Thousands of snow geese landing on a Skagit Valley field. Photo by Pam Headridge.
Birds of Winter: A Skagit Valley Experience
by Audrey Fraggalosch
Grab your camera and binoculars and head to the Skagit
Valley and La Conner for an authentic and spectacular winter birding experience.
This is the best time of year to see the largest
winter gathering of Snow Geese and Trumpeter Swans in North America. The numbers
are jaw-dropping—an estimated 50,000 migrating snow geese, 7,000 trumpeter
swans and 3,000 tundra swans. Imagine watching an aerial ballet of hundreds of snow
geese soaring together in a shimmering wave of white wings—this is winter
birding at its best!
You can explore and find the birds on your own or
with local guides who can help you find the best spots to view and photograph
your favorite birds or take you on a guided tour. Imagine a float trip down the
Skagit River past bald eagles feasting on salmon. Discover more about the large
winter migration of bald eagles and the best viewing sites and times (December-January)
at the Skagit River Bald Eagle Interpretive Center in Rockport.
Explore on your own or with local guides who can help you find the best spots to view and photograph your favorite birds."
Avid bird watchers and nature enthusiasts alike won’t want to miss the 2nd annual, La Conner Birding Showcase on Saturday January 26, 2019 at the Maple Hall in La Conner. The exciting keynote speaker is Dr. Kaeli Swift one of the leading researchers on crows, ravens, jays and magpies. Artists and educational vendors (WSU Skagit County Extension Master Gardeners, Skagit Audubon Society and the Northwest Swan Conservation Association) will be on display. Go to lovelaconner.com for more information.
Explore Downtown La Conner
A colorful bridge spans the Swinomish Channel connecting downtown La Conner to the Swinomish Tribal headquarters. Photo ©Nancy K. Crowell.
La Conner is not only a favorite birding stop but a relaxing and romantic getaway. Enjoy exploring the quaint, walkable town, covering an area of about one square mile. Folks are friendly.There are dozens of locally-owned restaurants & cafes and charming, unique shops. “Being on the waterfront, we have a gorgeous view of the boardwalk so you can walk the entire length of town along the Swinomish Channel,” said Heather Carter, Executive Director of La Conner Chamber of Commerce.
If you can’t make it to the La Conner Birding Showcase event, don’t miss being part of the larger Birds of Winter Festival (December-March). In the Skagit Valley’s rich landscape of open fields and wetlands, hundreds of migratory bird species find vital feeding grounds and winter habitat. From the Upper Skagit River to the Skagit Flats to Fidalgo Bay, you can explore 20 different birding sites and see a wide diversity of species, including birds of prey, waterfowl and shorebirds. BirdsofWinter.org has detailed information on what birds you will see where and directions on how to get to the different birding sites.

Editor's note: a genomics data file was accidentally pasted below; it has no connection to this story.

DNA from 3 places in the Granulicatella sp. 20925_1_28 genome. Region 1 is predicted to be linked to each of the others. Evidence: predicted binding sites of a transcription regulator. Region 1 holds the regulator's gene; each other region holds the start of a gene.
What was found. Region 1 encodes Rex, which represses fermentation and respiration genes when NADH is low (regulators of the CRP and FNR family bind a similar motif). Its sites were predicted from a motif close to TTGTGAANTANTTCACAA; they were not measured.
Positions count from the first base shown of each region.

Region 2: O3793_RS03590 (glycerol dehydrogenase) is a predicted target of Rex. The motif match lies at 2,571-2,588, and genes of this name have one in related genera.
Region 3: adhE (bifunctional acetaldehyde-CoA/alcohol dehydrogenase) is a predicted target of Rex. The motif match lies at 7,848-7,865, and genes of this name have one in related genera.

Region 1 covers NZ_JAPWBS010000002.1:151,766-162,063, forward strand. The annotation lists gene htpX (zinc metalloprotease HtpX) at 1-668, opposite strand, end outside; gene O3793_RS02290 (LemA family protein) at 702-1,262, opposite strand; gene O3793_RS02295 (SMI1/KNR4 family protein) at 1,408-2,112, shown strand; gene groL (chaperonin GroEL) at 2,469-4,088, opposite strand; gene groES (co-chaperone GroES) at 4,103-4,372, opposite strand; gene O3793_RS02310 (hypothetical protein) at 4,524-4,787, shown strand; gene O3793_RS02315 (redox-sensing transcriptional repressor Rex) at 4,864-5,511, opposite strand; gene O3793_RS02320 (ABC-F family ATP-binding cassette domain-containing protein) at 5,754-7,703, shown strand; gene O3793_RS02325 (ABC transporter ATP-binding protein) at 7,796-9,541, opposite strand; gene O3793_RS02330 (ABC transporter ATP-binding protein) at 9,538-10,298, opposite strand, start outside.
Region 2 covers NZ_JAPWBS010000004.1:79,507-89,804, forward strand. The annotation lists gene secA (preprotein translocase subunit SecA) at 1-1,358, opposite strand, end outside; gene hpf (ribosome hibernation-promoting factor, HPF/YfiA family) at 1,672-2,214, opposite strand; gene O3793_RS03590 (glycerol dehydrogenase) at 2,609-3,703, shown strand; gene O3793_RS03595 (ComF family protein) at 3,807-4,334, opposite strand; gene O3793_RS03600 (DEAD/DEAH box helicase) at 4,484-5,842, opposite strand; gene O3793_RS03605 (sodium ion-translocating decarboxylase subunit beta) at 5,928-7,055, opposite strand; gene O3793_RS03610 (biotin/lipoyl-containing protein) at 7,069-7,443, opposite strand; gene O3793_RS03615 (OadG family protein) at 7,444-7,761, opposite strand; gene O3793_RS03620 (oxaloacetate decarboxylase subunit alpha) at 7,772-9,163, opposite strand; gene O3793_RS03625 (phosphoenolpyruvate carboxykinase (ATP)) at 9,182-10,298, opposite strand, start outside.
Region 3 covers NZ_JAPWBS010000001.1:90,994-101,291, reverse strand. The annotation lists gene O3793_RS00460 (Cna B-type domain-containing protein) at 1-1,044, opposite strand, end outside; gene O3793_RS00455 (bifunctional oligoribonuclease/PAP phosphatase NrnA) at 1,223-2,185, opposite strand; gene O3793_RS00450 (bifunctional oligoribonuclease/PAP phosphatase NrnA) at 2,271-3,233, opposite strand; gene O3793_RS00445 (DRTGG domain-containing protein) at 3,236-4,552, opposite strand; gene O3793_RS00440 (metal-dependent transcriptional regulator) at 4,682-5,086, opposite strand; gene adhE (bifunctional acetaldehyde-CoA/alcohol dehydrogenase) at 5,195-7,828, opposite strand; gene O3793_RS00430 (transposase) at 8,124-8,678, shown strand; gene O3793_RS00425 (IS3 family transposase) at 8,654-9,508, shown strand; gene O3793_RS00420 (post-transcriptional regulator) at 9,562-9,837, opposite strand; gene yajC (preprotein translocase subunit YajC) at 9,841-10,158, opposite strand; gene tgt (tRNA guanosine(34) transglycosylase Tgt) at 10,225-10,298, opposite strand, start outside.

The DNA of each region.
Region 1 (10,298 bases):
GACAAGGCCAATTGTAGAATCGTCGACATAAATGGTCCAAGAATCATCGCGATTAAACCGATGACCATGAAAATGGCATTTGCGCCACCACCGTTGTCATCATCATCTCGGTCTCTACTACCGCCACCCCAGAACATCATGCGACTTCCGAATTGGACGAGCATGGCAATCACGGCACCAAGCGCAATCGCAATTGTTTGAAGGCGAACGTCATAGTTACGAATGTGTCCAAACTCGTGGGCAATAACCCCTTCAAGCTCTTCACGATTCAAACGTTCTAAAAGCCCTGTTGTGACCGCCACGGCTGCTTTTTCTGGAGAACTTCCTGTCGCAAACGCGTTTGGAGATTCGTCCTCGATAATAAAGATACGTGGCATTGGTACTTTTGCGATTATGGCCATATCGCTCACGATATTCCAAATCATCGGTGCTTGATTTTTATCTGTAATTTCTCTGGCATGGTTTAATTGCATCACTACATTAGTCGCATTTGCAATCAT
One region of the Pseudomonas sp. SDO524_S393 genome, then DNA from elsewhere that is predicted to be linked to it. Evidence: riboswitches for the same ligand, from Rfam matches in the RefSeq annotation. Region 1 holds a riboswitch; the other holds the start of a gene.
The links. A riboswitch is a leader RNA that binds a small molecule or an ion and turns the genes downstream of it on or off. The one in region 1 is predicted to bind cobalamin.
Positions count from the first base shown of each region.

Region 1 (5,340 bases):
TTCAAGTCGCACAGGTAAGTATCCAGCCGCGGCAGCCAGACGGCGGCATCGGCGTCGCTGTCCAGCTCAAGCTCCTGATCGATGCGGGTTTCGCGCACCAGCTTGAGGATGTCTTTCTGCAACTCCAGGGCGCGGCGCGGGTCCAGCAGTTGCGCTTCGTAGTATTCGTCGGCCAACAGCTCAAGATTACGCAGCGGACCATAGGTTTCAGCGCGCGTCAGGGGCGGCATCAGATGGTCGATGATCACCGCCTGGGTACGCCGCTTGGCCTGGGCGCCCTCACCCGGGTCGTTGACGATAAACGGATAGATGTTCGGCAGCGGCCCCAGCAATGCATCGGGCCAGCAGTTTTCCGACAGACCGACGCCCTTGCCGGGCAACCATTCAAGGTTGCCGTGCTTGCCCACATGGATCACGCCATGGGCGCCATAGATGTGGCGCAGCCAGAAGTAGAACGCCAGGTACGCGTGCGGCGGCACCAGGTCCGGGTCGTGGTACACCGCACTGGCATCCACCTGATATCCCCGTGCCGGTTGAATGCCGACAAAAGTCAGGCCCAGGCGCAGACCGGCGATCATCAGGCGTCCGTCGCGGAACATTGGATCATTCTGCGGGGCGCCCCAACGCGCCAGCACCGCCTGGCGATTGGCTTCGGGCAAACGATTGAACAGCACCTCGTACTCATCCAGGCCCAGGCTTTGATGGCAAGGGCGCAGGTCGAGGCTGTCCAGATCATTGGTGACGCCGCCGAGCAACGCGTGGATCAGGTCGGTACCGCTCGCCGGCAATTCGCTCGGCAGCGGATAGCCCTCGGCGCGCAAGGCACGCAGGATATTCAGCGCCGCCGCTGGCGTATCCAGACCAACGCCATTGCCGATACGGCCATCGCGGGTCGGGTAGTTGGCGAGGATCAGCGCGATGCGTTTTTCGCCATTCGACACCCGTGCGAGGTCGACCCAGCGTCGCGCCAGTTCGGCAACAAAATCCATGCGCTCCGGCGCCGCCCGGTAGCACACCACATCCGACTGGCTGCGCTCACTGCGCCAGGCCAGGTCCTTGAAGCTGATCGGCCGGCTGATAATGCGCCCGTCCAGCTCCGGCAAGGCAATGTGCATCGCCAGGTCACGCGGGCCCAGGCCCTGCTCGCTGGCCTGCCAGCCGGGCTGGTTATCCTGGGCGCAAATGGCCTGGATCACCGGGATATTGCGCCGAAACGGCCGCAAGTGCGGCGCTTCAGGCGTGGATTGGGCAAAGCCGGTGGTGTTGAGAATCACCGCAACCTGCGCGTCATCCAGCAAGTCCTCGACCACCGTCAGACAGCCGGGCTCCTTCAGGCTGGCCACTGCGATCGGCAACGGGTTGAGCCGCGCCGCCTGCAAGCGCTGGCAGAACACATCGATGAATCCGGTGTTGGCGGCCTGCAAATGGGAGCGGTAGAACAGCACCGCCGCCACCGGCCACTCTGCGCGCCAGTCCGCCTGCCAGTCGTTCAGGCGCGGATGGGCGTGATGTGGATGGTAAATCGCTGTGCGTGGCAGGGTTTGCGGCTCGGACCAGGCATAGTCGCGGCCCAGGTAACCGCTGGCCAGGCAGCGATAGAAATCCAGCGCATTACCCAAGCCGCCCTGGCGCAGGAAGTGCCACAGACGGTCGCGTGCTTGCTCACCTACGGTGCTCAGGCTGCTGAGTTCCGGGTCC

Relax and enjoy your stay
When your birding day is done, you’ll want to relax,
reflect and get ready for whatever your next day brings. The Hampton Inn & Suites in Burlington is ideally located near the best birding areas of the
Skagit flats and eagle watching on the Skagit River. With the seasonal daffodil
and tulip fields close by, and direct access to the North Cascades scenic
byway, and Chuckanut Drive, this is a perfect home base for exploring northwest
You may also want to consider sipping your way along the Skagit Farm-to-Pint Ale Trail, hunting and gathering locally grown foods on the Bow-Edison Farm Trail and strolling the shopping areas in Burlington, downtown Mount Vernon and La Conner. There’s lot to savor and taste in this bountiful valley, so plan on
staying at least a day or more.
Tulip & Daffodil time is just around the corner!
Spring color is never more vivid and exciting than it is when the tulips and daffodils bloom in the Skagit Valley. Photo ©Laura Totten.
Enjoy the Birds of Winter Festival and see you in the
spring for the Skagit Tulip and Daffodil Festivals. For the past 34
years, the Skagit Valley Tulip Festival has been one of the primary
destination events in the Pacific Northwest. Held from April 1-30, it
celebrates the millions of tulips bursting into bloom. As with all
things governed by Mother Nature, the tulips bloom according to their
own schedule sometime during the festival. The
festival is designed as a driving tour as there is no one "site" to
enter. The fields of tulips are scattered throughout the Skagit Valley
as are the many events and activities that comprise the festival. Go to tulipfestival.org for updated information.